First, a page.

By Chris Ndibe, the MD/CEO of Carlcon and Free Zone expert
Questions have been flowing in from this window in thefreezonechannel website. We have resolved to been taking the answers one after the other and publish for stakeholders’ readership and critics.
The first in this series is the advantages of the various ownership structures of Free Zones: public zone, private zone, public private partnership.
In this article I shall take on the explanation of public zone with few references where it has worked well. I shall take on others in due course.
A zone is Public when it is ﬁnanced, developed and owned by either the Federal government or a State government and controlled through a public authority.
Proponents of Public Free Zones enumerate the followings as reasons for encouragement of public zones:
First, a Free zone is planned with the clear objective of creating jobs, attracting foreign investments, improving technology and technology transfer, increasing labour skills, and having positive eﬀects on the economy of a region or country. These are tasks of government since the beneﬁts are social, and have broad impact on the whole country, not just a part of it.
Second, a Public Free Zone owes equal opportunity to any company interested in investing in it as against Private Zones that can pick and choose clients. Thus, Public Zones increase possibilities for small ﬁrms desiring to grow or invest in situations where these social beneﬁts would not be considered by the management of Private Free Zones.
Third, a Public Free Zone is the ﬁrst project for a government seeking to increase the industrial power of a country or state for wider social beneﬁts. This is a subject of little interest to a Private Free Zone with consequences aﬀecting individual investment decisions.
Perhaps, some may think that public projects do not work because of lack of interest or laziness of the oﬀicers, too much red tape, indecision, or other more serious criticisms such as inﬂuence peddling, string pulling, or to state it more strongly, corruption.
Nevertheless, it is also true that many Free Zones under Public administration have generated wealth, transfer of technology, access to international markets, with positive eﬀects on the local economy.
Public zones as seen in Taiwan Free Zone, South Korea Free Zone, Barcelona Free Zone, Vigo Free Zone and Cadiz Free Zone in Spain have been dynamic instruments for these countries. For instance, Kaohsiung- Taiwan was and still could be seen as the most successful Free Zones in the world and Masan, in South Korea too. Spain has three Free Zones established in 1929 by law. In North Vigo; South Cadiz; and in East Barcelona, their Free Zones are Public, have the same administration and are all successful.
In summary, the best argument in favour of Public Free Zones, is that they most closely match countries broad policy objectives and provide the expected beneﬁts to both the economic and social sector of the country.
Multinational companies which give power to the Free Zones are best served by the regulations and incentives package supplied by the public Free Zones to meet these broad policy objectives.
The question directed to African Continent is; are governments in Africa well nurtured and disciplined to run business of Free Zone to its maturity and sustenance? Sincerely, the Answer is more on the negative side. What then is the traditional role of government in the scheme?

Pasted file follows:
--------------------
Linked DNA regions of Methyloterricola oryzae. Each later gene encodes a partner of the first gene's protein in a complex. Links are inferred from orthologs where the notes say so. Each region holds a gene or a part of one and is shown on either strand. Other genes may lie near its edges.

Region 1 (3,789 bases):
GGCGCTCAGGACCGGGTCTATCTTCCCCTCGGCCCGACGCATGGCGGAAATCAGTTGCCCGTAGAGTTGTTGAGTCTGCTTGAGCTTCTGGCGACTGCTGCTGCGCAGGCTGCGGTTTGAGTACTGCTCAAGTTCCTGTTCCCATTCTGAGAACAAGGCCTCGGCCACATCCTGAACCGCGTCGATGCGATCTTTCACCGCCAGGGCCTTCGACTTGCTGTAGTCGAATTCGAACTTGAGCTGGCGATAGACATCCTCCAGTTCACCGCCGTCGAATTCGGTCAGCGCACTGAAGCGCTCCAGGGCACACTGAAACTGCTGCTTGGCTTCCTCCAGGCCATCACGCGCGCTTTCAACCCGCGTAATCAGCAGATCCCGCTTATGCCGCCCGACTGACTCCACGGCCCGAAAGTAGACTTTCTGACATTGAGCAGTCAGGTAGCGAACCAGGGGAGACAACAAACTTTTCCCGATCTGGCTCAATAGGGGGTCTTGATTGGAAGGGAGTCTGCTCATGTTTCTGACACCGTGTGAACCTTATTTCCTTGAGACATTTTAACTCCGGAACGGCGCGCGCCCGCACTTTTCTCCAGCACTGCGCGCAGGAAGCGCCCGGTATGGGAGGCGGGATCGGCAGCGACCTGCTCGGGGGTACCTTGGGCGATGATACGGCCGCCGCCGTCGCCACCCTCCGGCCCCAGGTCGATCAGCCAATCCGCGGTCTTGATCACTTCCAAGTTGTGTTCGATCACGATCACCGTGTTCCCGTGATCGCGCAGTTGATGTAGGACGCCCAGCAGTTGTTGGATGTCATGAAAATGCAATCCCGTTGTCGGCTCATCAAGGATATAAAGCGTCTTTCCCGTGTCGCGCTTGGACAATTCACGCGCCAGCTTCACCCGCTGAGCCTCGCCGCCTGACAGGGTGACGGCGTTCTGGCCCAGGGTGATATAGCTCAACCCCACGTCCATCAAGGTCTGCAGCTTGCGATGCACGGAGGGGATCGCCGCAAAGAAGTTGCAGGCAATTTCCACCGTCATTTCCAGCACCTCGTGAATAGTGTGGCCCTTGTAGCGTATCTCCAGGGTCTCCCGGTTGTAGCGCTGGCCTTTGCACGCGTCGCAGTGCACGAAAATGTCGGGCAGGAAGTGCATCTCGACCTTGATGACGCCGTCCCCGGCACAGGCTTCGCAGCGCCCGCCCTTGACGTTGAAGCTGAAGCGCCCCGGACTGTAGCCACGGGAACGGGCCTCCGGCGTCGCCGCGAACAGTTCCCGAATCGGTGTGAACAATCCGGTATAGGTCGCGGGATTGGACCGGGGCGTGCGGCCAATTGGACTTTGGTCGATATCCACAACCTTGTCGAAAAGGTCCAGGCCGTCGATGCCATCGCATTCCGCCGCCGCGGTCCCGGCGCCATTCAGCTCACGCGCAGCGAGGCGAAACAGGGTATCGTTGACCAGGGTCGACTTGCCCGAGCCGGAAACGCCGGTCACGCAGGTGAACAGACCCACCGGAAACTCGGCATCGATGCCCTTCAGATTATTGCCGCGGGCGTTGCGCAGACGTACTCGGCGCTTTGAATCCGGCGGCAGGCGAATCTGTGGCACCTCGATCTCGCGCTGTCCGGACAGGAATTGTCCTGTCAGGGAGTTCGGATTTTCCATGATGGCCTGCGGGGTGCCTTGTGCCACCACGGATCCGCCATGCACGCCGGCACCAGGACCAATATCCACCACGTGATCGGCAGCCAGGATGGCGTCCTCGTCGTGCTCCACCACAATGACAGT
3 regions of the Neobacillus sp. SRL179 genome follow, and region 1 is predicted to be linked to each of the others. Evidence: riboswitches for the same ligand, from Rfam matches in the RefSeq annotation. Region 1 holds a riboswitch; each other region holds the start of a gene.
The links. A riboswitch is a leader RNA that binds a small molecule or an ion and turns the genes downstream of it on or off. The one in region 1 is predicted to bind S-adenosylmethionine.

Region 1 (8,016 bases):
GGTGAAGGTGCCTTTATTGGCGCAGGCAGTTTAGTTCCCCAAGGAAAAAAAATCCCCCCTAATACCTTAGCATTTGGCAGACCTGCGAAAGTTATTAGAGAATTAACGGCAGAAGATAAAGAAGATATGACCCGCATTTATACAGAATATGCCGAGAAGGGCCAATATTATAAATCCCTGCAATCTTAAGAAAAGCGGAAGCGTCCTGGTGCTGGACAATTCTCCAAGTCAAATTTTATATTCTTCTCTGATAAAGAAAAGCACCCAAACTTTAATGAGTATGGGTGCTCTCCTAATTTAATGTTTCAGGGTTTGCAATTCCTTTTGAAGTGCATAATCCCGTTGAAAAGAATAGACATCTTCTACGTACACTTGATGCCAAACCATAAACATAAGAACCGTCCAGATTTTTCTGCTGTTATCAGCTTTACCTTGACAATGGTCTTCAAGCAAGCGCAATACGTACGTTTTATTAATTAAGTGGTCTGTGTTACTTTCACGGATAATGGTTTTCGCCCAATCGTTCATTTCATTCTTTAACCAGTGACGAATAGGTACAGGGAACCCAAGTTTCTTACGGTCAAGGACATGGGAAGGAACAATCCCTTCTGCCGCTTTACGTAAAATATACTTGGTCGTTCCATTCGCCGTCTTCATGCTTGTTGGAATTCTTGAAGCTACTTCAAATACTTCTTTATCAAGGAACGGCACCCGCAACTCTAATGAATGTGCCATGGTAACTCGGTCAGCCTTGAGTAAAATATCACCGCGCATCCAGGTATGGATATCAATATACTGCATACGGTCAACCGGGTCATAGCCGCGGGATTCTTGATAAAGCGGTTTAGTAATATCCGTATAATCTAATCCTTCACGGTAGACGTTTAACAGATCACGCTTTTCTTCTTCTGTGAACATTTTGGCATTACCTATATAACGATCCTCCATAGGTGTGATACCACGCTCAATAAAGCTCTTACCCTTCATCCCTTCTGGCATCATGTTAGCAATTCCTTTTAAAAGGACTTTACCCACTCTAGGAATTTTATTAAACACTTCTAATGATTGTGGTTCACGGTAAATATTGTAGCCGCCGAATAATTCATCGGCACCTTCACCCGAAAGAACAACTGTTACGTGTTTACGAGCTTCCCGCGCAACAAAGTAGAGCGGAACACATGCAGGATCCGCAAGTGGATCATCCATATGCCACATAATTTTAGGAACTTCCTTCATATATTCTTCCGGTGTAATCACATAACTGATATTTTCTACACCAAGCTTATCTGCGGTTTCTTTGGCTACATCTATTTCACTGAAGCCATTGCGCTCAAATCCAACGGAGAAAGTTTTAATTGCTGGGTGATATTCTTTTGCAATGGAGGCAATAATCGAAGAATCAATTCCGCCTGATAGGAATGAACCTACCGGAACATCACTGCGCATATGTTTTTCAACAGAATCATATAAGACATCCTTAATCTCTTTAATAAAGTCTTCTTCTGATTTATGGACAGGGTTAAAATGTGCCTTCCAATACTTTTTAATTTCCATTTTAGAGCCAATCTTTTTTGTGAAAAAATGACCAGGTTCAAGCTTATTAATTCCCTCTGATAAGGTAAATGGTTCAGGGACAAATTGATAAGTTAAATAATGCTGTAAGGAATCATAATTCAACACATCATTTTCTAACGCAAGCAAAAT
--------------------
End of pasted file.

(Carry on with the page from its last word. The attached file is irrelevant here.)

Normally, most social control issues, such as immigration, taxation, customs, environmental control, labour law, foreign exchange, etc. are exercised by government authority. These have to be well tailored to problem solving and not compounding the woes of managing a business.
Whether it is private or public, investors are looking for problem solving environment that will spur economic actions. This role that is expected from government in Free Zones most often in Africa comes with difficulty which affects the entire business. This has been the bane of African free zones.
There is more than one dimension to the issues and discussing ownership structure for effectiveness and efficiency; public, private and public/private partnership; there are at least three dimensions to it:
1. Who operates the zone?
2. Who builds the zone and infrastructure?
3. Who exercises the social control to ensure that the zones meet social media objectives?
Discussing the above three dimensions will wait until we must have taken on the definition of the three concepts of three ownership structures.
In some Countries, government has a traditional role of detailed planning for all aspects of enterprises. It would be inconceivable in a country dedicated to national planning of that nature for the private sector to lead in zone development.
On the other hand, many countries have a tradition of private sector promoting and leading government into action. In those countries again, the private sector has often taken on task that government failed to pick up. In places like Sri Lanka, El Salvador, Egypt, there are many public sector projects that have been quite successful.
It has been proven, in more recent time, that Free Zones are not proﬁtable in the hands of government. Planning and risk-taking in the hands of government have collapsed in many countries, especially in Africa and even in a liberal country like United Kingdom. Things are gradually changing and moving out of the hands of the Public to Private sector.